Legal background documents referring to the Common Fisheries Policy (CFP) are divided in current legislation and previous legislation. Both are organised by type of legislation. Please select "current" or "past" from the items on your left-hand side to view them. The difference between types of legislation is explained below.
is the third major source of Community law after the treaties (Primary Legislation) and international agreements. It can be defined as the totality of the legislative instruments adopted by the European institutions pursuant to the provisions of the treaties. Secondary legislation comprises the binding legal instruments (regulations, directives and decisions) and non-binding instruments (resolutions, opinions) provided for in the EC Treaty, together with a whole series of other instruments such as the institutions' internal regulations and Community action programmes.
Here below you will find a short definition of the some of the terms mentioned above, for more details on legislation please visit the Europa web site.
Adopted either by the Council, by the Council in conjunction with the European Parliament or by the Commission, a decision is the instrument by which the Community institutions give a ruling on a particular matter. By means of a decision, the institutions can require a Member State or a citizen of the Union to take or refrain from taking a particular action, or confer rights or impose obligations on a Member State or a citizen.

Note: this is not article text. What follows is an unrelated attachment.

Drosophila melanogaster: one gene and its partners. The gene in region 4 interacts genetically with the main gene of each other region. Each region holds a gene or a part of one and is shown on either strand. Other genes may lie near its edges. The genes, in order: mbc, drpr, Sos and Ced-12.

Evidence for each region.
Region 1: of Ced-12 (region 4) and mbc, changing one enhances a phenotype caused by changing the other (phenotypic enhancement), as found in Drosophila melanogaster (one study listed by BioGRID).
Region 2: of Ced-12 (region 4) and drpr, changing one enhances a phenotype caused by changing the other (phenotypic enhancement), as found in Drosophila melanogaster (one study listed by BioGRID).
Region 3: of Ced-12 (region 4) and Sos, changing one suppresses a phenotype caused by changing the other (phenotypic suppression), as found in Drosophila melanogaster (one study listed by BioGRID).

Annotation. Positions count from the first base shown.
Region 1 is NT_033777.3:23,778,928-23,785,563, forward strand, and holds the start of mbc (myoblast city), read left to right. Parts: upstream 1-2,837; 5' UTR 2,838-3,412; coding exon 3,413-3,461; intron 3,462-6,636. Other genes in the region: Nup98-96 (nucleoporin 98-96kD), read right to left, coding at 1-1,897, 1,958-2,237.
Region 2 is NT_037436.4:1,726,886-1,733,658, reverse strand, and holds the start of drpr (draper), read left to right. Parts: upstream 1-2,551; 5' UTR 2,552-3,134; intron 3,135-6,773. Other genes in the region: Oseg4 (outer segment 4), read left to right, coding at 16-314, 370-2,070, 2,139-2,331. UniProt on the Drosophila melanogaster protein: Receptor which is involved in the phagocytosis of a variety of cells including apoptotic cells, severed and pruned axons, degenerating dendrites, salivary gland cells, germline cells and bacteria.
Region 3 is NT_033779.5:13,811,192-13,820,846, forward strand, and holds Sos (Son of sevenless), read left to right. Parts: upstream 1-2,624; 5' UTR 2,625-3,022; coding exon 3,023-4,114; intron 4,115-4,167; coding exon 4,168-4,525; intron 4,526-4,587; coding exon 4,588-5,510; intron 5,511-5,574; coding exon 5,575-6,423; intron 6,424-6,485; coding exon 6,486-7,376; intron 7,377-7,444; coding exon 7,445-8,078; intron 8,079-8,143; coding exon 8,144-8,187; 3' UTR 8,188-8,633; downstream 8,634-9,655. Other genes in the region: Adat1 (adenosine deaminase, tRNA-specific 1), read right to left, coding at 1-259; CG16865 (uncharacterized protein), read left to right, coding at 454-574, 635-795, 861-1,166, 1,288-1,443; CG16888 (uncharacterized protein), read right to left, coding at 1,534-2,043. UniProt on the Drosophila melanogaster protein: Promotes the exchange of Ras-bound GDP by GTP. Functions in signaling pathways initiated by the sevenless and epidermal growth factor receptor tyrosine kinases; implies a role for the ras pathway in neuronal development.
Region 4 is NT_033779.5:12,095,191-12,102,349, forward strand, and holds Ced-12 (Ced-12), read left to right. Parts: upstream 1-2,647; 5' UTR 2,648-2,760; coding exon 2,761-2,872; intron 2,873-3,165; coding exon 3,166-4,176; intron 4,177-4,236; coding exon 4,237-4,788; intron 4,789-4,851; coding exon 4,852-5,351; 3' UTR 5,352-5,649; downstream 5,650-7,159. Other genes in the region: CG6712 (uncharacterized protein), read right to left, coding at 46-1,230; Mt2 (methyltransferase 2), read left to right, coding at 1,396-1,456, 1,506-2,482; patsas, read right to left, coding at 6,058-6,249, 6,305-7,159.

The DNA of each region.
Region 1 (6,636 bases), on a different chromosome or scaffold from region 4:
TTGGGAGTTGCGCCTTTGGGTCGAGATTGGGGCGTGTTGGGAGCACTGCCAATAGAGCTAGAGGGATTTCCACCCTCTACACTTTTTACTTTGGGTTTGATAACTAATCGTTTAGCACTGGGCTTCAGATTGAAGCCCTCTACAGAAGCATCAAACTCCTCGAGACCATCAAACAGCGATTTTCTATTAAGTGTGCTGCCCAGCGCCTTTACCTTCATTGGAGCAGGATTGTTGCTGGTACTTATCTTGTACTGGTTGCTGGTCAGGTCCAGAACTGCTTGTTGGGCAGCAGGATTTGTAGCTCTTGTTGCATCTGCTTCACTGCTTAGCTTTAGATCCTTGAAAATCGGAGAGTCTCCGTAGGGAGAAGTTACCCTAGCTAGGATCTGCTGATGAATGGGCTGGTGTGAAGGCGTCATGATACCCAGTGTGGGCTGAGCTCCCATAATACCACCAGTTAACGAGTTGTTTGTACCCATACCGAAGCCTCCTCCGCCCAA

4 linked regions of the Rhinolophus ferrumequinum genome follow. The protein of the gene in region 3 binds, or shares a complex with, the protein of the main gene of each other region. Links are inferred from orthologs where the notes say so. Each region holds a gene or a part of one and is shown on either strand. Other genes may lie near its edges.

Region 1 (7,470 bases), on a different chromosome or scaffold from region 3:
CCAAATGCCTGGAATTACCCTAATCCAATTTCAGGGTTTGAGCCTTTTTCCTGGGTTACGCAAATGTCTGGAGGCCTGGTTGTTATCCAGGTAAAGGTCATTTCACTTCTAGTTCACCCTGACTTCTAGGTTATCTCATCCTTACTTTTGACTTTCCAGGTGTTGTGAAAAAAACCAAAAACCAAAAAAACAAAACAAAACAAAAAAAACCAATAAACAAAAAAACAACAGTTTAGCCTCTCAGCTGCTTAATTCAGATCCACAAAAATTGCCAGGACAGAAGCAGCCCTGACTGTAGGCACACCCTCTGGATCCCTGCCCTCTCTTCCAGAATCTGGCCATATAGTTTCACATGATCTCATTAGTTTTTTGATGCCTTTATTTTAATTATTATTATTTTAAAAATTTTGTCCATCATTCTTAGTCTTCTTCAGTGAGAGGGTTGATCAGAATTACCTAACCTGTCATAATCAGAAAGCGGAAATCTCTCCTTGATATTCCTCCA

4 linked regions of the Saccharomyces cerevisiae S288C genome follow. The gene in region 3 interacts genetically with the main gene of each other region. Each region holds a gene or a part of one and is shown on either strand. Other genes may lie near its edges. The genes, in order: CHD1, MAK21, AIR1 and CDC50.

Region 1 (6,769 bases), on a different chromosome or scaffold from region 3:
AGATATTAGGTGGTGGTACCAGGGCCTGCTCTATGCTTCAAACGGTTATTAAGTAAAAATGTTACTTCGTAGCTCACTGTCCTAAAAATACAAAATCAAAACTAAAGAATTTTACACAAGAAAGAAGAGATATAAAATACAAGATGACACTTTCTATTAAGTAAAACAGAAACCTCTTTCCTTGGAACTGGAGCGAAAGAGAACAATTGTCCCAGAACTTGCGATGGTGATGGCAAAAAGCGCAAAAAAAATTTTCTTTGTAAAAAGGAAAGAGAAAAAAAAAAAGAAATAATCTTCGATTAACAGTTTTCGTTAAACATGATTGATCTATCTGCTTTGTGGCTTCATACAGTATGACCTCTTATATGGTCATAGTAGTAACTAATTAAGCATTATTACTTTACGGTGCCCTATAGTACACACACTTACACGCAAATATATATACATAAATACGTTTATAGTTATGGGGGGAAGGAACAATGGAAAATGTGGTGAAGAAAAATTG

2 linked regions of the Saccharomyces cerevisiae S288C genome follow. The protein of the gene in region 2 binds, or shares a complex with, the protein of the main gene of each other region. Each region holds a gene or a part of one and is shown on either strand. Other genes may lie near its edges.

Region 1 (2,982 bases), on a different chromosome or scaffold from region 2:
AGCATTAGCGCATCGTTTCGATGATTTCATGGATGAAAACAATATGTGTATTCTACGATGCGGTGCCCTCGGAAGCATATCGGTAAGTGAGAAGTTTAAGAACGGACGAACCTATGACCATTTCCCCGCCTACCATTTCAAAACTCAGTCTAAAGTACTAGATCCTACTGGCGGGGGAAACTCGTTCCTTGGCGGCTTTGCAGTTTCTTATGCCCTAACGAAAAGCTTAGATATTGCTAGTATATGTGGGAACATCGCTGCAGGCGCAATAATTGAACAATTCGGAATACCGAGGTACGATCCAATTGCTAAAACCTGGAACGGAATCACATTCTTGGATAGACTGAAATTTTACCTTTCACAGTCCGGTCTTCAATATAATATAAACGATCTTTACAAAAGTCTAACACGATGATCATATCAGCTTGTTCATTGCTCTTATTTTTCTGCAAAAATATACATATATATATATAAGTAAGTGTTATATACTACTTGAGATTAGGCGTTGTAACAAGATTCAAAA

Adopted by the Council in conjunction with the European Parliament or by the Commission alone, a directive is addressed to the Member States. Its main purpose is to align national legislation. A directive is binding on the Member States as to the result to be achieved but leaves them the choice of the form and method they adopt to realise the Community objectives within the framework of their internal legal order. If a directive has not been transposed into national legislation in a Member State, if it has been transposed incompletely or if there is a delay in transposing it, citizens can directly invoke the directive in question before the national courts.
Adopted by the Council in conjunction with the European Parliament or by the Commission alone, a regulation is a general measure that is binding in all its parts. Unlike directives, which are addressed to the Member States, and decisions, which are for specified recipients, regulations are addressed to everyone. A regulation is directly applicable, which means that it creates law which takes immediate effect in all the Member States in the same way as a national instrument, without any further action on the part of the national authorities.